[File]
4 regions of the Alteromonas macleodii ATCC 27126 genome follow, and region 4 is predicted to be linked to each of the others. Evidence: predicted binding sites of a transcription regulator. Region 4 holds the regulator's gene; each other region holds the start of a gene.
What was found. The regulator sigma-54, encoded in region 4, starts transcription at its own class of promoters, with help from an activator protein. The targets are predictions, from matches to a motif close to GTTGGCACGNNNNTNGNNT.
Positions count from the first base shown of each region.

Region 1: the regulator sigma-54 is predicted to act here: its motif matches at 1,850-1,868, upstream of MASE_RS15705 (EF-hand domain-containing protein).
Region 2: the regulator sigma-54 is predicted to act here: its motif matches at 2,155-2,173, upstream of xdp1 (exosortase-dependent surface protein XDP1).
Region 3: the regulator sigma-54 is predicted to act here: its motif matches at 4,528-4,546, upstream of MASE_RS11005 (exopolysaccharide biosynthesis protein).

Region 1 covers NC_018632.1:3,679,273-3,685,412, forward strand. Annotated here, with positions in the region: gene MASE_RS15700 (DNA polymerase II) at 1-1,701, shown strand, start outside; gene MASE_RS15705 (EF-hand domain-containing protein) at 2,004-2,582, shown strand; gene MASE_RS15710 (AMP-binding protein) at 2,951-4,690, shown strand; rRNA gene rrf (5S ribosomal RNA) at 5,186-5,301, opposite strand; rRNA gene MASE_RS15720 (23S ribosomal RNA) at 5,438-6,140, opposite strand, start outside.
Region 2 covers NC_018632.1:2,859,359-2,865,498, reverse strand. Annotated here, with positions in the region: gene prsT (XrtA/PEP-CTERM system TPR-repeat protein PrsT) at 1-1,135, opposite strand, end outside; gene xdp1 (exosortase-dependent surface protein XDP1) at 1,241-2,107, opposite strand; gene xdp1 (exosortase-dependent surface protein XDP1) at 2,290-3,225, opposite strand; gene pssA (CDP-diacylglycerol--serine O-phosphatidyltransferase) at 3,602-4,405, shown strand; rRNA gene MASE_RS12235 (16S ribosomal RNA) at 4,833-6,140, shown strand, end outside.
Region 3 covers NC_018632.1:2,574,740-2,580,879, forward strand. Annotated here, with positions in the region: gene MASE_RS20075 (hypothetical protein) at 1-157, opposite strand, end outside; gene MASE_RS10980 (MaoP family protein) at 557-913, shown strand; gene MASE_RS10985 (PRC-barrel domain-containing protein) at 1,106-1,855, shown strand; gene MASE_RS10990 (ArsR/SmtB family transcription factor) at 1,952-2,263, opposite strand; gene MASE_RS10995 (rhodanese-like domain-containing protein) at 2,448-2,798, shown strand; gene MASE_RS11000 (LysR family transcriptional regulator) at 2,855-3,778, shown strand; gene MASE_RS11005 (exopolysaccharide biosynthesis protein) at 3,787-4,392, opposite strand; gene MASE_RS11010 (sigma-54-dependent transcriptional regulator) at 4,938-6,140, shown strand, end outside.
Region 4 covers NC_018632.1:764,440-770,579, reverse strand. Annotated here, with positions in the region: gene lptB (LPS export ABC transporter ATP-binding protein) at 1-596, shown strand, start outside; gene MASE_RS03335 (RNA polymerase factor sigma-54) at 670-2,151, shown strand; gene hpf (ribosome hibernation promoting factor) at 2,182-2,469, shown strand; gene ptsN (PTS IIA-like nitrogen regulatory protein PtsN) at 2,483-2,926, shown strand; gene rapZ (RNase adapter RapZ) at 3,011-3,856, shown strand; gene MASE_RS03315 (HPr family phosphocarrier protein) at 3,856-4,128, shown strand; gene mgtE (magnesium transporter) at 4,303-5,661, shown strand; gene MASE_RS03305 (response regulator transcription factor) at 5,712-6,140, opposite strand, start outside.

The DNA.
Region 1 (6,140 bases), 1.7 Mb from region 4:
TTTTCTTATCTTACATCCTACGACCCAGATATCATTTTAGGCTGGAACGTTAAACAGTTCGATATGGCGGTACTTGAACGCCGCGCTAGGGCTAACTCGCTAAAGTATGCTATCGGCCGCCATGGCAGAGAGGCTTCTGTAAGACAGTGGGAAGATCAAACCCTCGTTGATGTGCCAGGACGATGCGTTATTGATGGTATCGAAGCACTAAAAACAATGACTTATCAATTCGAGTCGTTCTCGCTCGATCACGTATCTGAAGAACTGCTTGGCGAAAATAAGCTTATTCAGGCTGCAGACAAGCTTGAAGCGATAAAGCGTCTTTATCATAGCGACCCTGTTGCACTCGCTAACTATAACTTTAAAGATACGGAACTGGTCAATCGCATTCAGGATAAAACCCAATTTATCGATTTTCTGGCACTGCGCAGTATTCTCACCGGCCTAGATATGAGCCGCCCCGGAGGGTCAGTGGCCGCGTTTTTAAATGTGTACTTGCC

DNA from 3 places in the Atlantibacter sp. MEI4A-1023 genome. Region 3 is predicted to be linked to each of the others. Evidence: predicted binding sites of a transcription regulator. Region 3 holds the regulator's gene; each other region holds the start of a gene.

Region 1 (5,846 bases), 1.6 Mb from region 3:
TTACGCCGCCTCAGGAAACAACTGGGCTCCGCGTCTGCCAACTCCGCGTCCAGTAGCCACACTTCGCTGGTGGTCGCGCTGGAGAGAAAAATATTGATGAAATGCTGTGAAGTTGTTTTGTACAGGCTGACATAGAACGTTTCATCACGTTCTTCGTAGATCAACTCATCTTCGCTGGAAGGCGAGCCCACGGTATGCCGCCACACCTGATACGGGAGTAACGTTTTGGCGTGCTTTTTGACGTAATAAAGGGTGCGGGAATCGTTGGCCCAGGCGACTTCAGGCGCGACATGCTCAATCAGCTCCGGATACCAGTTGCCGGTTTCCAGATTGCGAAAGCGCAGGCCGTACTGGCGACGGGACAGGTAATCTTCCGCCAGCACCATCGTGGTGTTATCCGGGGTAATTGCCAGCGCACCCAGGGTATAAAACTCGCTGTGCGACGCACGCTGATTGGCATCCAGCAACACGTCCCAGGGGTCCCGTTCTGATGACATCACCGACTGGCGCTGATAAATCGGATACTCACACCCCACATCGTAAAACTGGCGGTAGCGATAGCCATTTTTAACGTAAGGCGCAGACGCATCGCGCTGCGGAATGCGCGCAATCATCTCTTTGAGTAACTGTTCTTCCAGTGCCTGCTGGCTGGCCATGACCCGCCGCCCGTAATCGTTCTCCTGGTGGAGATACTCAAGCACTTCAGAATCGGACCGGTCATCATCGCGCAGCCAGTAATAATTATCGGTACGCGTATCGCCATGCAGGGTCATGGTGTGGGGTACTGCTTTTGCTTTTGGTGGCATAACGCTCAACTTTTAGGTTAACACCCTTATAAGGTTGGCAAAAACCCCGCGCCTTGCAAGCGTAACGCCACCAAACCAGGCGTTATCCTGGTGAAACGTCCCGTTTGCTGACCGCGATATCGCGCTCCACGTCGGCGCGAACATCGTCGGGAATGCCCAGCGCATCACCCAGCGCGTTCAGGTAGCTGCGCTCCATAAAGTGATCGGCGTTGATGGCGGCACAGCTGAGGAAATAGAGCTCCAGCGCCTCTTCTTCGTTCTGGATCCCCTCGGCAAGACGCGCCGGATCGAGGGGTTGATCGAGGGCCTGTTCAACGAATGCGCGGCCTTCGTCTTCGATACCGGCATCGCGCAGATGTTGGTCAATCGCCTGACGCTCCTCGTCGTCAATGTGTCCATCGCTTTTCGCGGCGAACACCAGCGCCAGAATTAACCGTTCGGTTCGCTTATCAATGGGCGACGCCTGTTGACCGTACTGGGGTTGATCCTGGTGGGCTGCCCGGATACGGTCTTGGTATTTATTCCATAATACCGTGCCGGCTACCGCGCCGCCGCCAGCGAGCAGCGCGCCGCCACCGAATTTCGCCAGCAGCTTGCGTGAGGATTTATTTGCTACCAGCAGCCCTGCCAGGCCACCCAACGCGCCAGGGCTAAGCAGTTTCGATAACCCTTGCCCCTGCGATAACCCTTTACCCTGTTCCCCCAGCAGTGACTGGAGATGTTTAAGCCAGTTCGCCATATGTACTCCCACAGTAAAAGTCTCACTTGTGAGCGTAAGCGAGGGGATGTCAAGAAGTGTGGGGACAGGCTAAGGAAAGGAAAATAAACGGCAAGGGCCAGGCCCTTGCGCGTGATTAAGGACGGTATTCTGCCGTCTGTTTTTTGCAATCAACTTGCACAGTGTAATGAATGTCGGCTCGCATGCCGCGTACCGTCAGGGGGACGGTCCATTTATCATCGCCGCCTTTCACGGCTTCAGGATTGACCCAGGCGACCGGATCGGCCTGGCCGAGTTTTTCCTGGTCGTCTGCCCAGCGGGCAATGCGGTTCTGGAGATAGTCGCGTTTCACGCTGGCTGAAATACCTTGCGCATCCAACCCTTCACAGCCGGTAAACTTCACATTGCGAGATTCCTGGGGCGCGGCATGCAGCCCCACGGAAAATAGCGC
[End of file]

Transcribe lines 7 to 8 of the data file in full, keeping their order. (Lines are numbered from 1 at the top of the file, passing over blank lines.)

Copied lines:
Region 1 covers NC_018632.1:3,679,273-3,685,412, forward strand. Annotated here, with positions in the region: gene MASE_RS15700 (DNA polymerase II) at 1-1,701, shown strand, start outside; gene MASE_RS15705 (EF-hand domain-containing protein) at 2,004-2,582, shown strand; gene MASE_RS15710 (AMP-binding protein) at 2,951-4,690, shown strand; rRNA gene rrf (5S ribosomal RNA) at 5,186-5,301, opposite strand; rRNA gene MASE_RS15720 (23S ribosomal RNA) at 5,438-6,140, opposite strand, start outside.
Region 2 covers NC_018632.1:2,859,359-2,865,498, reverse strand. Annotated here, with positions in the region: gene prsT (XrtA/PEP-CTERM system TPR-repeat protein PrsT) at 1-1,135, opposite strand, end outside; gene xdp1 (exosortase-dependent surface protein XDP1) at 1,241-2,107, opposite strand; gene xdp1 (exosortase-dependent surface protein XDP1) at 2,290-3,225, opposite strand; gene pssA (CDP-diacylglycerol--serine O-phosphatidyltransferase) at 3,602-4,405, shown strand; rRNA gene MASE_RS12235 (16S ribosomal RNA) at 4,833-6,140, shown strand, end outside.